by Kevin Hughes
Hertfordshire County Council has had an open social media policy since early 2010 – around about the same time the communications team began tentatively dipping its toes in the then unknown waters of the corporate Twitter and Facebook accounts.
Two years on and whether it’s spreading safe cooking tips through our fire investigation labrador’s personal Facebook page or something completely different, we’re finding new and exciting ways of engaging with our ever-expanding online communities all the time.
As for staff using social media from the comfort of their desk, well not much has happened – nothing bad anyway.
Our approach is to continue to trust people to follow existing HR and IT policies and procedures, on the understanding that while the channels of communication available to us have changed, the behaviour expected of staff hasn’t.
Staff use of the web is monitored and we have processes in place if this trust is abused. If we do have an issue we’ll deal with it just as we would have pre-social media and learn from our mistakes.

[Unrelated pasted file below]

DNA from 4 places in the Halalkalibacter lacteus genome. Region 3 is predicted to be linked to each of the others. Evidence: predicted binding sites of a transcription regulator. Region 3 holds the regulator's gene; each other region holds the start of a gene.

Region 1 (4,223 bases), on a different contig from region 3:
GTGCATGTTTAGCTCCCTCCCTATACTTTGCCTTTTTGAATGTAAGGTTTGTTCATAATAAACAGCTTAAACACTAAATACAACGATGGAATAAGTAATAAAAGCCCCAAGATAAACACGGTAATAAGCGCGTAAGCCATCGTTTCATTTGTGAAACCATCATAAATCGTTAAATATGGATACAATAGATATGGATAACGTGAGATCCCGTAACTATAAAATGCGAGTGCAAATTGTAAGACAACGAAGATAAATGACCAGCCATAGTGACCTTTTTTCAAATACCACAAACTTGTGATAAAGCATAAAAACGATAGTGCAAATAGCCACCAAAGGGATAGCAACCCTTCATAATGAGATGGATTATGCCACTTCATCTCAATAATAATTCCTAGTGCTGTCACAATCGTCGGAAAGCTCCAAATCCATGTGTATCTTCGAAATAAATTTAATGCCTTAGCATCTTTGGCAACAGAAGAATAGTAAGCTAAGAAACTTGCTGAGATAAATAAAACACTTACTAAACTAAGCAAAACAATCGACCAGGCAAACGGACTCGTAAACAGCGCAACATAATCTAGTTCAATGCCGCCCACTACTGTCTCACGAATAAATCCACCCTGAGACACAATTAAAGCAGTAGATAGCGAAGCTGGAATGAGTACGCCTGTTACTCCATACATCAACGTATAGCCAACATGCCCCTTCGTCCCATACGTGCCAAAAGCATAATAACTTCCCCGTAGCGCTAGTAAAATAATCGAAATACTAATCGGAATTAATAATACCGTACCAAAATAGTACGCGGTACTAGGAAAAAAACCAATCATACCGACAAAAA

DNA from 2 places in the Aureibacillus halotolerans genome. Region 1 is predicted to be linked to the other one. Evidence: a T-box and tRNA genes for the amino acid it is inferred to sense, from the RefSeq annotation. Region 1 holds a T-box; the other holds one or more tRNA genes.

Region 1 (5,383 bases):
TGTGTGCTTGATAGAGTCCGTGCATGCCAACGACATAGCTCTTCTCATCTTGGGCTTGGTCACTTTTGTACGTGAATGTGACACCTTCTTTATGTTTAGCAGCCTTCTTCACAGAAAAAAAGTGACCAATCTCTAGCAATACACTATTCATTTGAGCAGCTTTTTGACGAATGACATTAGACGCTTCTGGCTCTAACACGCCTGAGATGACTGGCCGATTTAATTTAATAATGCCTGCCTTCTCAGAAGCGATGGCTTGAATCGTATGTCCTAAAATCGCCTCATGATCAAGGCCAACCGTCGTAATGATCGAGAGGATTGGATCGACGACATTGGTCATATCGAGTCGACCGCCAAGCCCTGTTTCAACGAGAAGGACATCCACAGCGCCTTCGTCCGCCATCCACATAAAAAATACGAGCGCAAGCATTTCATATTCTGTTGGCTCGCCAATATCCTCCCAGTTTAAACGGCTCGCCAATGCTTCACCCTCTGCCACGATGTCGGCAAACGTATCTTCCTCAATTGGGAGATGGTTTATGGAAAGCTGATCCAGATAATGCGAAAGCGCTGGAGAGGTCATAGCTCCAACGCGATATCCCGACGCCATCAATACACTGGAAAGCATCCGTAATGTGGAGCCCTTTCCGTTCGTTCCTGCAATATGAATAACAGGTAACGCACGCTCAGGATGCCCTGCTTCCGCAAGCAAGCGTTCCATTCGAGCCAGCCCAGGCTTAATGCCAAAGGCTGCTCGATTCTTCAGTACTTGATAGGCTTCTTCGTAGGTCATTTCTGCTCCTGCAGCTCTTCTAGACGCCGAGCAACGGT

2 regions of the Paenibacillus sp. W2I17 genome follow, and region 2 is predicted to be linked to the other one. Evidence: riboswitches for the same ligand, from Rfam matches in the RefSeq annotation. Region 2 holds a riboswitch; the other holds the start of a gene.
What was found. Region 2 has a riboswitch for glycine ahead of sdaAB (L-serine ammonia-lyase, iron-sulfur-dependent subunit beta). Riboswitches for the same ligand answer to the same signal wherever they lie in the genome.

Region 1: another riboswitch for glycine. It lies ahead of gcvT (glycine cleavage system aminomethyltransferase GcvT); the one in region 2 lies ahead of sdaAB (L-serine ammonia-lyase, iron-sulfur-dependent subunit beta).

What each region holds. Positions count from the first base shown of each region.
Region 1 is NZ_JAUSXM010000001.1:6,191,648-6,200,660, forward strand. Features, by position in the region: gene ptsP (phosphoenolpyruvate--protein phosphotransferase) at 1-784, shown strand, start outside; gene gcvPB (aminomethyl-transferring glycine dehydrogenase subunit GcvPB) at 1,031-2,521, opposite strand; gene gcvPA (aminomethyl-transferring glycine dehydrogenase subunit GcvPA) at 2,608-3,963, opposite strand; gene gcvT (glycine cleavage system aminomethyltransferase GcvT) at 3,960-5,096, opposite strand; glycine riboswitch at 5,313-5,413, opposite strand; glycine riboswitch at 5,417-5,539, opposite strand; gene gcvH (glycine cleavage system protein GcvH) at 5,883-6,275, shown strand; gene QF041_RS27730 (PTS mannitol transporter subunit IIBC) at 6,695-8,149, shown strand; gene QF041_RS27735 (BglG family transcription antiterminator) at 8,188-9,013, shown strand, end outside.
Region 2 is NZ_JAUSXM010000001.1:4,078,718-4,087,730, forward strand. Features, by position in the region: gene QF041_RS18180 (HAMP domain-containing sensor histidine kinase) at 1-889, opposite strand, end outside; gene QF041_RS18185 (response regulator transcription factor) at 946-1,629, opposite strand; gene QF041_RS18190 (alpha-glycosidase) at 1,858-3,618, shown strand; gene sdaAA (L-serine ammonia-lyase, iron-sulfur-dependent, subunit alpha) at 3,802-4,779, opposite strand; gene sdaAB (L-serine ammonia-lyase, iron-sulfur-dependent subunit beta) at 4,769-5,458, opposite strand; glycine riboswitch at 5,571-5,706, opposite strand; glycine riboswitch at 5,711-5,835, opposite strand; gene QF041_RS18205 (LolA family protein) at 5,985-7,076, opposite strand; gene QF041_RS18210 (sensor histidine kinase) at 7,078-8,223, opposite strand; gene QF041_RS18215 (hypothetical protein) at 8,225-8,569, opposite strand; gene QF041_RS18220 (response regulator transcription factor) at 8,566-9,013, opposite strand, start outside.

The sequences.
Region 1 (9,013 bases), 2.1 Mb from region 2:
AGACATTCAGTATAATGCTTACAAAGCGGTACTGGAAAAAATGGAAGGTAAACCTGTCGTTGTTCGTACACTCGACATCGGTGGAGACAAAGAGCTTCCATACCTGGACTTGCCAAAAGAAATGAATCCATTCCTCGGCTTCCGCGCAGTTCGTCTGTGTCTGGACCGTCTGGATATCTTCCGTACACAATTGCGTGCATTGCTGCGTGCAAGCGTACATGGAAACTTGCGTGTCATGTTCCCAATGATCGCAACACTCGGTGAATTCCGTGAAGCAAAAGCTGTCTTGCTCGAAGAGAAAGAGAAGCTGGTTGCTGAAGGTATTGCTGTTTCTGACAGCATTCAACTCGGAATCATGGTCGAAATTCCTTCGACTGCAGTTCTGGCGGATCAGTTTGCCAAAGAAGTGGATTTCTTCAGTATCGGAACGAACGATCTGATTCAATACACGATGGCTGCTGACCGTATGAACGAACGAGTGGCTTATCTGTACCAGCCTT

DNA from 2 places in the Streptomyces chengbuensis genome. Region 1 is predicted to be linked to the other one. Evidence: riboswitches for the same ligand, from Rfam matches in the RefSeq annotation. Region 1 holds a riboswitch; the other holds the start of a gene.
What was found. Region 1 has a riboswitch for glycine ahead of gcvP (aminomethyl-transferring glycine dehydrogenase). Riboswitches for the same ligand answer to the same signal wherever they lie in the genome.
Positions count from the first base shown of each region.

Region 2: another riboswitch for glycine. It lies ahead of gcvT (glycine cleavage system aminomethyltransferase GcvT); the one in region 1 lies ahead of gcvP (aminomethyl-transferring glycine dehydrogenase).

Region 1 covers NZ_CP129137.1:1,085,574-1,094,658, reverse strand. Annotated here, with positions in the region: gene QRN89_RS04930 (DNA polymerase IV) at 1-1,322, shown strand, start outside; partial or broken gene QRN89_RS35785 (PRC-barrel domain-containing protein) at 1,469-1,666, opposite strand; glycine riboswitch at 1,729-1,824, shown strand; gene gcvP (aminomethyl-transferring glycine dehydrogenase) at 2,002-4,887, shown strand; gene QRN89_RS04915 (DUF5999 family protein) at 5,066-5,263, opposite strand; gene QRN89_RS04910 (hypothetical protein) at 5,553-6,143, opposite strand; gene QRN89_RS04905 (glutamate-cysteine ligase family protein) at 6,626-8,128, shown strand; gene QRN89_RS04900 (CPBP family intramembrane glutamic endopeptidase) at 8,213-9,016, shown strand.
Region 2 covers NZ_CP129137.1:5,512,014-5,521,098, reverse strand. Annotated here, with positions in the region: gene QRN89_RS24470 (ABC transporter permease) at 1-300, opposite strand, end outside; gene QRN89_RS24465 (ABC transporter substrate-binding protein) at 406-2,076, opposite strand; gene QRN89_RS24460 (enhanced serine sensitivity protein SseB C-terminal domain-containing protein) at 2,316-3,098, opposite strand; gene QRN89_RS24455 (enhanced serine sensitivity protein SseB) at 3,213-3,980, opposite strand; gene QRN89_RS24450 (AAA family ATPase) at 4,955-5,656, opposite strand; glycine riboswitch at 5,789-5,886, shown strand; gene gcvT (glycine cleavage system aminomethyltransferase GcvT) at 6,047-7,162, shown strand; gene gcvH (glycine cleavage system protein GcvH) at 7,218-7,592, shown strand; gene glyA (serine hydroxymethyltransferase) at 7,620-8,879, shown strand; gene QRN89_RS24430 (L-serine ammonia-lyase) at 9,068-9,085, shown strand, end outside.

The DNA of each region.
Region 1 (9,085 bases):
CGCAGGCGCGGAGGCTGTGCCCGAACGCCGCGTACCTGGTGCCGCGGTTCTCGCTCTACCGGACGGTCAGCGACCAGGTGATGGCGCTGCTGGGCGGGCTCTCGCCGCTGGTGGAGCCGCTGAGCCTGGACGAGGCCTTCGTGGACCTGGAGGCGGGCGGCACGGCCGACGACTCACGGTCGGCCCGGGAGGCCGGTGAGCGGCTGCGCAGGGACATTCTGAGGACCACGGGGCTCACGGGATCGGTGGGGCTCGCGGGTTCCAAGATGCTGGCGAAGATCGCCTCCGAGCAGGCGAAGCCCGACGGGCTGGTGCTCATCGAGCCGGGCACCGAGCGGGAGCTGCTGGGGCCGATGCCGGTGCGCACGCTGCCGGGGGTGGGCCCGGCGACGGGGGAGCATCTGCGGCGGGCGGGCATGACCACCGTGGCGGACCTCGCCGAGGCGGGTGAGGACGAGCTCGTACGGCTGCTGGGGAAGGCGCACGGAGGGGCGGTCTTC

An outright ban on using social media at work would feel at odds with our strategic direction and organisational values of openness and innovation.
We recognise that digital engagement through social media has a key part to play in our localism strategy. Our leader blogs regularly and many councillors are using Twitter and Facebook to connect with communities – a trend that will only continue to grow over the next few years.
Other council services such as libraries, archives, fostering and Youth Connexions are also following suit, each managing their own accounts. Even CC, the aforementioned fire and rescue investigation dog, posts his movements and important fire safety advice all by himself (we have photographic evidence)
We’re open about communicating our social media channels internally and encourage staff to engage with them – not least because they’re a great way of finding out what the council, their employer, is up to.
In February we held a 24 hour tweetathon to demonstrate how far we make people’s council tax go. Staff were able to follow real-time updates and contribute through their own account using the #hcc24 hashtag, or by telling the comms team who tweeted on their behalf. Many did and it was a great way of showing how social media can be used to highlight the important work we do every day.
While Hertfordshire is among the minority of councils that have opened up access to social media for staff, nothing we have done feels particularly groundbreaking.
Staff who feel trusted and respected are less likely do something that would compromise this and more likely to become advocates for the organisation – and in social media we have a free channel of engagement through which to reap the benefits.
by Kevin Hughes